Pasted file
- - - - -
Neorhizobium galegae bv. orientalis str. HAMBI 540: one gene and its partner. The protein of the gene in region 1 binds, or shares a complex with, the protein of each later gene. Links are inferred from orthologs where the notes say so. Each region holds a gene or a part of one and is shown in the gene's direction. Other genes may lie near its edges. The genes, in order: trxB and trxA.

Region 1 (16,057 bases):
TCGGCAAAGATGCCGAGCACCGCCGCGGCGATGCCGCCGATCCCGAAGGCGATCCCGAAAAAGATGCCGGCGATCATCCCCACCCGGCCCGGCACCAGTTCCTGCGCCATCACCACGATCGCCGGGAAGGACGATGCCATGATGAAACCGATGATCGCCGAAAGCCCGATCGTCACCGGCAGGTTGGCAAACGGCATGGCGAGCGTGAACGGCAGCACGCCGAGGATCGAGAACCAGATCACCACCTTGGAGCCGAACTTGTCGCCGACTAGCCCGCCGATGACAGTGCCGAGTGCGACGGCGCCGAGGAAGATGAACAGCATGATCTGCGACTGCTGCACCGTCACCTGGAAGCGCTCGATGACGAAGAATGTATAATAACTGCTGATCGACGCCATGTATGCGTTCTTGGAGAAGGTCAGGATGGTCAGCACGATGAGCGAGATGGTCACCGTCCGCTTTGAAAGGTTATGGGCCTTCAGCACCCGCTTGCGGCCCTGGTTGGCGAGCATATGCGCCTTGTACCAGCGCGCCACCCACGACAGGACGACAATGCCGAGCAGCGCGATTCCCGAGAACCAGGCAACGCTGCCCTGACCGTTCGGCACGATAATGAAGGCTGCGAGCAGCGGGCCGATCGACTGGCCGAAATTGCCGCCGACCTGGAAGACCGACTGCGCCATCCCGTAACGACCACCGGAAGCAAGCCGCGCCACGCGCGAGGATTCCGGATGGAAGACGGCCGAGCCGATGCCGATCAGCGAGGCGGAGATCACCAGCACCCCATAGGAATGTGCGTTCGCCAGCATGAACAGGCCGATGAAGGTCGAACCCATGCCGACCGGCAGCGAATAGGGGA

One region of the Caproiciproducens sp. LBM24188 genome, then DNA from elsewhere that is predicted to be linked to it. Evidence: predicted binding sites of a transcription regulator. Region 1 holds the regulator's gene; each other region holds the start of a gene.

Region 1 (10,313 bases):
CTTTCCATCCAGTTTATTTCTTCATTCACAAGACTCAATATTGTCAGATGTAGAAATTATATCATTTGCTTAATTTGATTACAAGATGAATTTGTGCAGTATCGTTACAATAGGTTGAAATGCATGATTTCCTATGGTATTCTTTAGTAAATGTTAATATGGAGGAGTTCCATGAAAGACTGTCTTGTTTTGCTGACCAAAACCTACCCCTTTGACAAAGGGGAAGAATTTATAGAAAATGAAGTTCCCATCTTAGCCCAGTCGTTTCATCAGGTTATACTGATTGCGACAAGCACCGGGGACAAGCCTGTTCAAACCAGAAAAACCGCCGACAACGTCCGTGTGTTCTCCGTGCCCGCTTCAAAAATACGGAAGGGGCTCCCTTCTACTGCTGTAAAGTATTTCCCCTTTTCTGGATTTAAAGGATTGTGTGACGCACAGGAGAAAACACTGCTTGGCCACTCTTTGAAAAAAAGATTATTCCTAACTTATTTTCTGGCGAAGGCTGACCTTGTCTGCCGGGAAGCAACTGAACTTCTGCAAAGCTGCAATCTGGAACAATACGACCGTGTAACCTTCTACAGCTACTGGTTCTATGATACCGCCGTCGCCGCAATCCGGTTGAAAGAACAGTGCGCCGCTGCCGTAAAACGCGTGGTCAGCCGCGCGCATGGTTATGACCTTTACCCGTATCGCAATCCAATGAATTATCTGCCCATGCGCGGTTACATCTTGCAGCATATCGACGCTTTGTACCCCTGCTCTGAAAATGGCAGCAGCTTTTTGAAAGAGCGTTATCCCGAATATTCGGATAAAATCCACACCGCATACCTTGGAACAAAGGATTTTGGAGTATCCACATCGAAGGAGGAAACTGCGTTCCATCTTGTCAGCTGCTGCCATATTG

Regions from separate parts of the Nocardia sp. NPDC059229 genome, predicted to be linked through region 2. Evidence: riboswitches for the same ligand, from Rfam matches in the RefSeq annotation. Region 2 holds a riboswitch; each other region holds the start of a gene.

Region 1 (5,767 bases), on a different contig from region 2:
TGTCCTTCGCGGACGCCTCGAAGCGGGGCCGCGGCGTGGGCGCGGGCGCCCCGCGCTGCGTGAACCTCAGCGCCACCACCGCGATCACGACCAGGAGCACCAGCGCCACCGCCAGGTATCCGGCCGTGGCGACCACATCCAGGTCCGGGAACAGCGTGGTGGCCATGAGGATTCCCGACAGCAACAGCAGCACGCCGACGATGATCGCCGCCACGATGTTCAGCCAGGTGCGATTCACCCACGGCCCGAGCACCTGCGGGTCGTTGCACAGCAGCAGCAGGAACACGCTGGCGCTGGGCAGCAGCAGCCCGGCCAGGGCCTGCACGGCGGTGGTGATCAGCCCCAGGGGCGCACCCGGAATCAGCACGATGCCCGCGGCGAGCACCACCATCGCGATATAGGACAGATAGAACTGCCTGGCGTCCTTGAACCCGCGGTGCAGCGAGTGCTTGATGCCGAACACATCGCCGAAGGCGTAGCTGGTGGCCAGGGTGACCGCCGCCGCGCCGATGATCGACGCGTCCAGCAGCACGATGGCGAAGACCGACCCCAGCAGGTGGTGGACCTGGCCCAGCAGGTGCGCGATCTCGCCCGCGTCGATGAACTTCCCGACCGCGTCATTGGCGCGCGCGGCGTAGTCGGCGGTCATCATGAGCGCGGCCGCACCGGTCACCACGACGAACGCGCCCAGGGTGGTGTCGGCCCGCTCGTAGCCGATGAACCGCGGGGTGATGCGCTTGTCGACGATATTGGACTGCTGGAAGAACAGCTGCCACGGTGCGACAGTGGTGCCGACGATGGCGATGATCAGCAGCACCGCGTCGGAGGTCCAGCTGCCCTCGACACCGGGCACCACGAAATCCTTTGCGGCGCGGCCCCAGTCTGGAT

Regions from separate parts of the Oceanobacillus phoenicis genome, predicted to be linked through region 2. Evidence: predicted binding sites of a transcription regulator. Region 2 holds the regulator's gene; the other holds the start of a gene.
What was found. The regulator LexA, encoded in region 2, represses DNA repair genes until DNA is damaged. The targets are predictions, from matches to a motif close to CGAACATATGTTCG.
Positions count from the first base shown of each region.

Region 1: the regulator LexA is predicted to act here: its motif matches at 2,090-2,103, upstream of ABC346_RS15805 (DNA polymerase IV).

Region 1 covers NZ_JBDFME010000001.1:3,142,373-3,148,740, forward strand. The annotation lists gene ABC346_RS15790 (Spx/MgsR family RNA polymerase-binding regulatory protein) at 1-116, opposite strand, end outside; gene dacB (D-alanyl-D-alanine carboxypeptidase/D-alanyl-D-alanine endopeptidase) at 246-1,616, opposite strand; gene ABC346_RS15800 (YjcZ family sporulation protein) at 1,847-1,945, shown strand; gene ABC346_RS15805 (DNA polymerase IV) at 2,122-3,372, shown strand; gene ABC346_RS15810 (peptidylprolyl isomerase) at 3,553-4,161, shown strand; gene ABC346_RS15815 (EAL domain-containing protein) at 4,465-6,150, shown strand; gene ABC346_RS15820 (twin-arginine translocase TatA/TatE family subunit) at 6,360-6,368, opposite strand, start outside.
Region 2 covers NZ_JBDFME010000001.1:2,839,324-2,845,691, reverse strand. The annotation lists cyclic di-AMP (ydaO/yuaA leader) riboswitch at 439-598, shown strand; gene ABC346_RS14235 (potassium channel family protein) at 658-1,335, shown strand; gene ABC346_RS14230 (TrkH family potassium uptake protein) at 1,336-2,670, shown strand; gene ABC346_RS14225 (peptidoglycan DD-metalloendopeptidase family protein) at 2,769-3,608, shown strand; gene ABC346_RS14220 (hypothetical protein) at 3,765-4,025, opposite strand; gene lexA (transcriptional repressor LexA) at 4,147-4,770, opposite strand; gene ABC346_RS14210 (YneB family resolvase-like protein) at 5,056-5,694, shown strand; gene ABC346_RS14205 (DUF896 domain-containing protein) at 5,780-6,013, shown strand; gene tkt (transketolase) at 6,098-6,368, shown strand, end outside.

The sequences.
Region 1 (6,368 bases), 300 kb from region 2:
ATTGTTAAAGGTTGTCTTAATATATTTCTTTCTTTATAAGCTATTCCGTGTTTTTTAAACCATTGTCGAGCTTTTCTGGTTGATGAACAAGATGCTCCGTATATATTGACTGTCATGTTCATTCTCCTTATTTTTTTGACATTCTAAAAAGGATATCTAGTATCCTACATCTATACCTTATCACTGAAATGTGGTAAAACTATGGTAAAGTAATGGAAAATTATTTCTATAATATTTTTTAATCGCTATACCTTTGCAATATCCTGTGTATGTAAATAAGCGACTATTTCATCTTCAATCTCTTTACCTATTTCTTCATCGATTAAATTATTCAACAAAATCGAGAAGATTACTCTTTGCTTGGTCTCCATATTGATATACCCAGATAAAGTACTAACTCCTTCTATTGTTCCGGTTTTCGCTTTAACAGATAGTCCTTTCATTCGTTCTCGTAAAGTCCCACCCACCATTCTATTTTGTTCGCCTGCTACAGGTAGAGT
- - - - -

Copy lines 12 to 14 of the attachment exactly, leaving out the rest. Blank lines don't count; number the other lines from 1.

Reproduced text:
Positions count from the first base shown of each region.

Region 1: the regulator LexA is predicted to act here: its motif matches at 2,090-2,103, upstream of ABC346_RS15805 (DNA polymerase IV).

Region 1 covers NZ_JBDFME010000001.1:3,142,373-3,148,740, forward strand. The annotation lists gene ABC346_RS15790 (Spx/MgsR family RNA polymerase-binding regulatory protein) at 1-116, opposite strand, end outside; gene dacB (D-alanyl-D-alanine carboxypeptidase/D-alanyl-D-alanine endopeptidase) at 246-1,616, opposite strand; gene ABC346_RS15800 (YjcZ family sporulation protein) at 1,847-1,945, shown strand; gene ABC346_RS15805 (DNA polymerase IV) at 2,122-3,372, shown strand; gene ABC346_RS15810 (peptidylprolyl isomerase) at 3,553-4,161, shown strand; gene ABC346_RS15815 (EAL domain-containing protein) at 4,465-6,150, shown strand; gene ABC346_RS15820 (twin-arginine translocase TatA/TatE family subunit) at 6,360-6,368, opposite strand, start outside.